7 Search Results for "Dudek, Bartłomiej"


Document
Optimal Near-Linear Space Heaviest Induced Ancestors

Authors: Panagiotis Charalampopoulos, Bartłomiej Dudek, Paweł Gawrychowski, and Karol Pokorski

Published in: LIPIcs, Volume 259, 34th Annual Symposium on Combinatorial Pattern Matching (CPM 2023)


Abstract
We revisit the Heaviest Induced Ancestors (HIA) problem that was introduced by Gagie, Gawrychowski, and Nekrich [CCCG 2013] and has a number of applications in string algorithms. Let T₁ and T₂ be two rooted trees whose nodes have weights that are increasing in all root-to-leaf paths, and labels on the leaves, such that no two leaves of a tree have the same label. A pair of nodes (u, v) ∈ T₁ × T₂ is induced if and only if there is a label shared by leaf-descendants of u and v. In an HIA query, given nodes x ∈ T₁ and y ∈ T₂, the goal is to find an induced pair of nodes (u, v) of the maximum total weight such that u is an ancestor of x and v is an ancestor of y. Let n be the upper bound on the sizes of the two trees. It is known that no data structure of size 𝒪̃(n) can answer HIA queries in o(log n / log log n) time [Charalampopoulos, Gawrychowski, Pokorski; ICALP 2020]. This (unconditional) lower bound is a polyloglog n factor away from the query time of the fastest 𝒪̃(n)-size data structure known to date for the HIA problem [Abedin, Hooshmand, Ganguly, Thankachan; Algorithmica 2022]. In this work, we resolve the query-time complexity of the HIA problem for the near-linear space regime by presenting a data structure that can be built in 𝒪̃(n) time and answers HIA queries in 𝒪(log n/log log n) time. As a direct corollary, we obtain an 𝒪̃(n)-size data structure that maintains the LCS of a static string and a dynamic string, both of length at most n, in time optimal for this space regime. The main ingredients of our approach are fractional cascading and the utilization of an 𝒪(log n/ log log n)-depth tree decomposition. The latter allows us to break through the Ω(log n) barrier faced by previous works, due to the depth of the considered heavy-path decompositions.

Cite as

Panagiotis Charalampopoulos, Bartłomiej Dudek, Paweł Gawrychowski, and Karol Pokorski. Optimal Near-Linear Space Heaviest Induced Ancestors. In 34th Annual Symposium on Combinatorial Pattern Matching (CPM 2023). Leibniz International Proceedings in Informatics (LIPIcs), Volume 259, pp. 8:1-8:18, Schloss Dagstuhl – Leibniz-Zentrum für Informatik (2023)


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@InProceedings{charalampopoulos_et_al:LIPIcs.CPM.2023.8,
  author =	{Charalampopoulos, Panagiotis and Dudek, Bart{\l}omiej and Gawrychowski, Pawe{\l} and Pokorski, Karol},
  title =	{{Optimal Near-Linear Space Heaviest Induced Ancestors}},
  booktitle =	{34th Annual Symposium on Combinatorial Pattern Matching (CPM 2023)},
  pages =	{8:1--8:18},
  series =	{Leibniz International Proceedings in Informatics (LIPIcs)},
  ISBN =	{978-3-95977-276-1},
  ISSN =	{1868-8969},
  year =	{2023},
  volume =	{259},
  editor =	{Bulteau, Laurent and Lipt\'{a}k, Zsuzsanna},
  publisher =	{Schloss Dagstuhl -- Leibniz-Zentrum f{\"u}r Informatik},
  address =	{Dagstuhl, Germany},
  URL =		{https://drops.dagstuhl.de/entities/document/10.4230/LIPIcs.CPM.2023.8},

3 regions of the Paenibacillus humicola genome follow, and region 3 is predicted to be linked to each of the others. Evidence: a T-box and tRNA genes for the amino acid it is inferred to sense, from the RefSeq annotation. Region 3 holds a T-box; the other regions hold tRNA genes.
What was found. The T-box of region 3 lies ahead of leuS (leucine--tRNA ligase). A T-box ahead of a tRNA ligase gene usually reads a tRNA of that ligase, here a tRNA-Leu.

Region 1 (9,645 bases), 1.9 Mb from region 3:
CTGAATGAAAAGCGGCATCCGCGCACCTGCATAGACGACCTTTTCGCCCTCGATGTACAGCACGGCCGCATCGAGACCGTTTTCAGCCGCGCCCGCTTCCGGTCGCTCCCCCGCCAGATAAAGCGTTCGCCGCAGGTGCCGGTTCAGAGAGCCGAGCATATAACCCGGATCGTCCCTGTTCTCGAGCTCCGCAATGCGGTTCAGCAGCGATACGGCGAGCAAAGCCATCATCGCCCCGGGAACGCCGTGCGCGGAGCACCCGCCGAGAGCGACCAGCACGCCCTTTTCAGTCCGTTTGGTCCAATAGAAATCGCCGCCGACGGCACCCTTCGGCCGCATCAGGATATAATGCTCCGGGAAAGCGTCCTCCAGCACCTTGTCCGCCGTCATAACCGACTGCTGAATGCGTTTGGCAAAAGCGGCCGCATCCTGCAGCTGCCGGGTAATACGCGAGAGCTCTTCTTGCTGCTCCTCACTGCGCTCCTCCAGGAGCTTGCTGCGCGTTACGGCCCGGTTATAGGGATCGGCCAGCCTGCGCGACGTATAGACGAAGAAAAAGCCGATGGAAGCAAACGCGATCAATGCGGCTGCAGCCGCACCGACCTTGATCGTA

URN =		{urn:nbn:de:0030-drops-179624},
  doi =		{10.4230/LIPIcs.CPM.2023.8},
  annote =	{Keywords: data structures, string algorithms, fractional cascading}
}
Document
Approximate Majority with Catalytic Inputs

Authors: Talley Amir, James Aspnes, and John Lazarsfeld

Published in: LIPIcs, Volume 184, 24th International Conference on Principles of Distributed Systems (OPODIS 2020)


Abstract
Population protocols [Dana Angluin et al., 2006] are a class of algorithms for modeling distributed computation in networks of finite-state agents communicating through pairwise interactions. Their suitability for analyzing numerous chemical processes has motivated the adaptation of the original population protocol framework to better model these chemical systems. In this paper, we further the study of two such adaptations in the context of solving approximate majority: persistent-state agents (or catalysts) and spontaneous state changes (or leaks). Based on models considered in recent protocols for populations with persistent-state agents [Bartlomiej Dudek and Adrian Kosowski, 2018; Alistarh et al., 2017; Dan Alistarh et al., 2020], we assume a population with n catalytic input agents and m worker agents, and the goal of the worker agents is to compute some predicate over the states of the catalytic inputs. We call this model the Catalytic Input (CI) model. For m = Θ(n), we show that computing the parity of the input population with high probability requires at least Ω(n²) total interactions, demonstrating a strong separation between the CI model and the standard population protocol model. On the other hand, we show that the simple third-state dynamics [Angluin et al., 2008; Perron et al., 2009] for approximate majority in the standard model can be naturally adapted to the CI model: we present such a constant-state protocol for the CI model that solves approximate majority in O(n log n) total steps with high probability when the input margin is Ω(√{n log n}). We then show the robustness of third-state dynamics protocols to the transient leaks events introduced by [Alistarh et al., 2017; Dan Alistarh et al., 2020]. In both the original and CI models, these protocols successfully compute approximate majority with high probability in the presence of leaks occurring at each step with probability β ≤ O(√{n log n}/n). The resilience of these dynamics to leaks exhibits similarities to previous work involving Byzantine agents, and we define and prove a notion of equivalence between the two.